From all the artistic traditions of Tantric Buddhism, that of painting with colored sand ranks as one of the most unique and exquisite. In Tibetan this art is called dul-tson-kyil-khor, which literally means "mandala of colored powders." Millions of grains of sand are painstakingly laid into place on a flat platform over a period of days or weeks.

Formed of a traditional prescribed iconography that includes geometric shapes and a multitude of ancient spiritual symbols, the sand-painted mandala is used as a tool for re-consecrating the earth and its inhabitants.

The Monks of Namgyal Monastery have become especially well known for the creation of exquisite mandala exhibitions in museums and galleries throughout the world, as well as for other forms of sacred Tibetan arts lectures, and religious activities.

Mandala (kilkhor)

The Tibetan word for mandala is kilkhor, which means “center of the circle with exterior walls and surrounding environment.” A mandala is a visual prayer and also a symbolic universe. It may be represented by a three-dimensional model or more often two-dimensionally by means of a painted scroll. Mandalas may also be created with precious jewels, flowers, dyed rice, colored stones, or colored sand on a two-dimensional surface. Sand, traditionally made from ground precious stones, is considered the most efficacious material because of the precious substances involved and the great skill required to create the mandala’s exquisite details. Since each grain of sand is charged with the blessings of the ritual process, the entire sand mandala embodies a vast store of spiritual energy. According to Buddhist history, the purpose, meanings, and techniques involved in the spiritual art of sand mandala painting were taught by Sakyamuni Buddha in the 6th-century B.C. in India. This tradition has been preserved over the past 2500 years in an unbroken transmission from master to disciple.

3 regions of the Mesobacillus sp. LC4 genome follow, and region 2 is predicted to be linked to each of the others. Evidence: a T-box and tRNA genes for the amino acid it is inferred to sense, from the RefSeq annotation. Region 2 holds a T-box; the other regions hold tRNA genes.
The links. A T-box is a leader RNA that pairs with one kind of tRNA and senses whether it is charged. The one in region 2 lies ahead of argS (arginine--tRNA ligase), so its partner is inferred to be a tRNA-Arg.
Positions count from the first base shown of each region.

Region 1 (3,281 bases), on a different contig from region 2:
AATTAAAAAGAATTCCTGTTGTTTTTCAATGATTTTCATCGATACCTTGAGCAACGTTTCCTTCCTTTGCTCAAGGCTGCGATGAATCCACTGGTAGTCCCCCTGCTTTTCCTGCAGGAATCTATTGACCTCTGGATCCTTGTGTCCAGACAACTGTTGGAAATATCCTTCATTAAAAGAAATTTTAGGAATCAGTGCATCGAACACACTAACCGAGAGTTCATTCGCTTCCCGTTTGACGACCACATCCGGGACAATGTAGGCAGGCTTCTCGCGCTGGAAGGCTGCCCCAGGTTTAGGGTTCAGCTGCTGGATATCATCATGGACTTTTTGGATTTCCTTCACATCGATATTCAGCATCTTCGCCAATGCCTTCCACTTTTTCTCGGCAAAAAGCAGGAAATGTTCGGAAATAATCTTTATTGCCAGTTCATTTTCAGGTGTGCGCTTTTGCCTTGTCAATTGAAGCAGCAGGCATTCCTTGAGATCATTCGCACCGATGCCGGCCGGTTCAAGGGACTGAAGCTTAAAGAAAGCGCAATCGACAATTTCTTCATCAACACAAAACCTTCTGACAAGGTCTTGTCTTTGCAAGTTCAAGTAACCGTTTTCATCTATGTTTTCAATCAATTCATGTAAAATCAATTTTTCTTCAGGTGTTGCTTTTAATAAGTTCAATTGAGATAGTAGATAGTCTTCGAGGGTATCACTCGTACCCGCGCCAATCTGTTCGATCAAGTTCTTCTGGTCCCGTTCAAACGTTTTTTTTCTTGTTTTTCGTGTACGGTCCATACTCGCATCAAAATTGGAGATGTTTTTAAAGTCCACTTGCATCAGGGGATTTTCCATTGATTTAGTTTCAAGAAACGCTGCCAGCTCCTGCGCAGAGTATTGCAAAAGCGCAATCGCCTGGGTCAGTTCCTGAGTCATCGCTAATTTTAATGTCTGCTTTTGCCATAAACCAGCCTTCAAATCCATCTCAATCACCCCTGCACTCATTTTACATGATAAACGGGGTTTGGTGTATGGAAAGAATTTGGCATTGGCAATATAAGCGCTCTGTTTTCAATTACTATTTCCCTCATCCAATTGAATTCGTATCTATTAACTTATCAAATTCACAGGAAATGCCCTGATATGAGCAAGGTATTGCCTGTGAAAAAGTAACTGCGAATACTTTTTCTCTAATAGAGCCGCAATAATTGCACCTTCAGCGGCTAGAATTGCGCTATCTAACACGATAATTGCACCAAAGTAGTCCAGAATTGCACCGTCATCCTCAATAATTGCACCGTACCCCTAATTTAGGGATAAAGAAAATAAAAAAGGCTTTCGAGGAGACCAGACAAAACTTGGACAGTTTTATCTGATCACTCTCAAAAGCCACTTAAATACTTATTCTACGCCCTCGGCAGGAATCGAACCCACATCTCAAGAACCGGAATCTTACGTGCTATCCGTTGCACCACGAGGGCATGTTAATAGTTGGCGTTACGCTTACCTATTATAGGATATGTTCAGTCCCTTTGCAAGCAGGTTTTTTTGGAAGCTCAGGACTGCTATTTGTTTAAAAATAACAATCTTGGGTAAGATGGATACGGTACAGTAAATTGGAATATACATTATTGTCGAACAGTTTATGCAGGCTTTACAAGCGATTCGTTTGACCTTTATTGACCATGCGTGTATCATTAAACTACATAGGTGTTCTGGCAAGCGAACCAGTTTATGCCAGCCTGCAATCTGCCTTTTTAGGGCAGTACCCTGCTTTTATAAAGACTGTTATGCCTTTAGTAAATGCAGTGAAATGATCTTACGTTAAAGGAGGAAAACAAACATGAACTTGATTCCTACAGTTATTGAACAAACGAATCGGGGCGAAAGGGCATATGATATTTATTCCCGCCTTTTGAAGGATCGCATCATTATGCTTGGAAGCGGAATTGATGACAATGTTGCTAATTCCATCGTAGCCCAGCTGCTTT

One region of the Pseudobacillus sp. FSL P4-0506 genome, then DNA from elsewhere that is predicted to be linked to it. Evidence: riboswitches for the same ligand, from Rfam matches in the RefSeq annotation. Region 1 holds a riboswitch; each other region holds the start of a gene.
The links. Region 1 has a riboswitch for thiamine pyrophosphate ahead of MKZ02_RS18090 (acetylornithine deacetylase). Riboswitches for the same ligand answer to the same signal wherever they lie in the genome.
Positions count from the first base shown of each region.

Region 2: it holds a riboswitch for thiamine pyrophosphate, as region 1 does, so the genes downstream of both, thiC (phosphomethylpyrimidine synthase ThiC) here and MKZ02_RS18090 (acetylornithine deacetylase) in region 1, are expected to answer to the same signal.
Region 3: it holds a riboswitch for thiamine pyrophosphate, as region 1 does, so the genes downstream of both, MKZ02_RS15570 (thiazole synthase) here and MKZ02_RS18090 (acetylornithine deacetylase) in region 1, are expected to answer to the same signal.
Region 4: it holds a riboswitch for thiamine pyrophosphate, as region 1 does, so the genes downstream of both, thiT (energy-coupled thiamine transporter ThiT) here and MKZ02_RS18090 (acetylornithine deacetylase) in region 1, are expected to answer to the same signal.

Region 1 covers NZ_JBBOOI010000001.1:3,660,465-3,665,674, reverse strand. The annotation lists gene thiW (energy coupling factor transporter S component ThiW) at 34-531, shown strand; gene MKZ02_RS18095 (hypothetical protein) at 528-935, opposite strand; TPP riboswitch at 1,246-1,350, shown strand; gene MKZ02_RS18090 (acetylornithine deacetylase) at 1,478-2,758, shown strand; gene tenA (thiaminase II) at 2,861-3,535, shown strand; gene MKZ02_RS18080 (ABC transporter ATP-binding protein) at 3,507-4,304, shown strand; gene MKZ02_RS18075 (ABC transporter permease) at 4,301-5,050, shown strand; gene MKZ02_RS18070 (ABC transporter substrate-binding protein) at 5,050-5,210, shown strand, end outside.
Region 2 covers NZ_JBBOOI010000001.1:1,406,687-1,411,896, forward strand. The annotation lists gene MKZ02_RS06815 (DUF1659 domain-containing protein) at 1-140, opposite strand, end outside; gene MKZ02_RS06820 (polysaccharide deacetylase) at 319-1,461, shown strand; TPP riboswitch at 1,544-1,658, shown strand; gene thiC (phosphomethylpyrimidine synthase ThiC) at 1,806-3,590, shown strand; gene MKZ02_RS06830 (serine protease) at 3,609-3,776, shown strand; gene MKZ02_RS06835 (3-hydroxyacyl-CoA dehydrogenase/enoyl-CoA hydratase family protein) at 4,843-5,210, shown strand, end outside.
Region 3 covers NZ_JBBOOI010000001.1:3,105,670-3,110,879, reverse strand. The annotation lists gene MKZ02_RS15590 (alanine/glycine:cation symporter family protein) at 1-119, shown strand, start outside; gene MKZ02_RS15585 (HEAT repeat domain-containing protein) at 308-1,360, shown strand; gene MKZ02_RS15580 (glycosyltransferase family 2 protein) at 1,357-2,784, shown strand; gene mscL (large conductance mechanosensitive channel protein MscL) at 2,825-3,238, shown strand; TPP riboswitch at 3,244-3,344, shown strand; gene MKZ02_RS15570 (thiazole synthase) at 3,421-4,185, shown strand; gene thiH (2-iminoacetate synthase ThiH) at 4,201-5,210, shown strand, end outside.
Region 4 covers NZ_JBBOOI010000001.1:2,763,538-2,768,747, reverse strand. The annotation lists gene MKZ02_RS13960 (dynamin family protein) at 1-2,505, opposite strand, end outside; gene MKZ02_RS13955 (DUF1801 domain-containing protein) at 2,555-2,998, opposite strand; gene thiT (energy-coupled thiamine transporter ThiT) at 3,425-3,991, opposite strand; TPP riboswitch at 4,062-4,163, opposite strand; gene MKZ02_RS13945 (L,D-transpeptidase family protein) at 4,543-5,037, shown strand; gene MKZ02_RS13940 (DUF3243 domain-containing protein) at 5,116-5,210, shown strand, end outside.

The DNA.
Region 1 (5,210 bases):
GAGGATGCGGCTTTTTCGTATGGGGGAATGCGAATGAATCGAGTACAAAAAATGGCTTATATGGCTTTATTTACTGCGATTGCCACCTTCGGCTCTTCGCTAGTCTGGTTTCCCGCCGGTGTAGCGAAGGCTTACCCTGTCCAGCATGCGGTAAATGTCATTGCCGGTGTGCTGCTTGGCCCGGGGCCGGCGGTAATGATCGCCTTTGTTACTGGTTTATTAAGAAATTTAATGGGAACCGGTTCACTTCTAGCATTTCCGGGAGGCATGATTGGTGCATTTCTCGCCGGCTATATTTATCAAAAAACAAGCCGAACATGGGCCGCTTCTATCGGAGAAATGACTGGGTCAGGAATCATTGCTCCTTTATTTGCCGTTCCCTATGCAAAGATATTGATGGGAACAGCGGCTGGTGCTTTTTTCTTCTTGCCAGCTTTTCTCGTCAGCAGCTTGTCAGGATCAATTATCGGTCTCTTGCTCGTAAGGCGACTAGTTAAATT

Each mandala is a sacred mansion, the home of a particular deity, who symbolically represents and embodies enlightened qualities, such as compassion. In the Tibetan Buddhist tradition, mandalas are created for rituals of initiation in which a highly qualified teacher grants permission to advanced disciples to engage in the meditation practice of a particular tantric deity. Both the deity, which resides at the center of the mandala, and the mandala itself are recognized as pure expressions of a Buddha’s fully enlightened mind. Tibetan Buddhists believe that the seed of enlightenment in each person’s mind can be nourished by the dynamic process of visualizing and contemplating the symbolic meanings contained within a mandala. Through this practice, the initiate attempts to integrate these qualities and attain enlightenment for the benefit of all sentient beings. In Tibetan folklore, it is thought a great blessing just to see a well-made mandala, since the impression goes into the subconscious and marks it on the genetic level, so that in some time one will automatically gravitate toward the Buddha realm.

The Kalachakra Mandala is the most complex of all mandalas, housing the mandalas of Body, Speech, and Mind and representing a total of 722 deities. In the Kalachakra Mind Mandala, only the deities of the Mind Mandala reside. This is not to say that the latter is incomplete. Since the mind dominates body and speech, if one purifies or tames the mind, the body and speech will also be purified. That is why in Tibetan Buddhism, intention or motivation is more important than the physical actions of body and speech. The Kalachakra Mind Mandala represents the essence of the more elaborate Kalachakra Mandala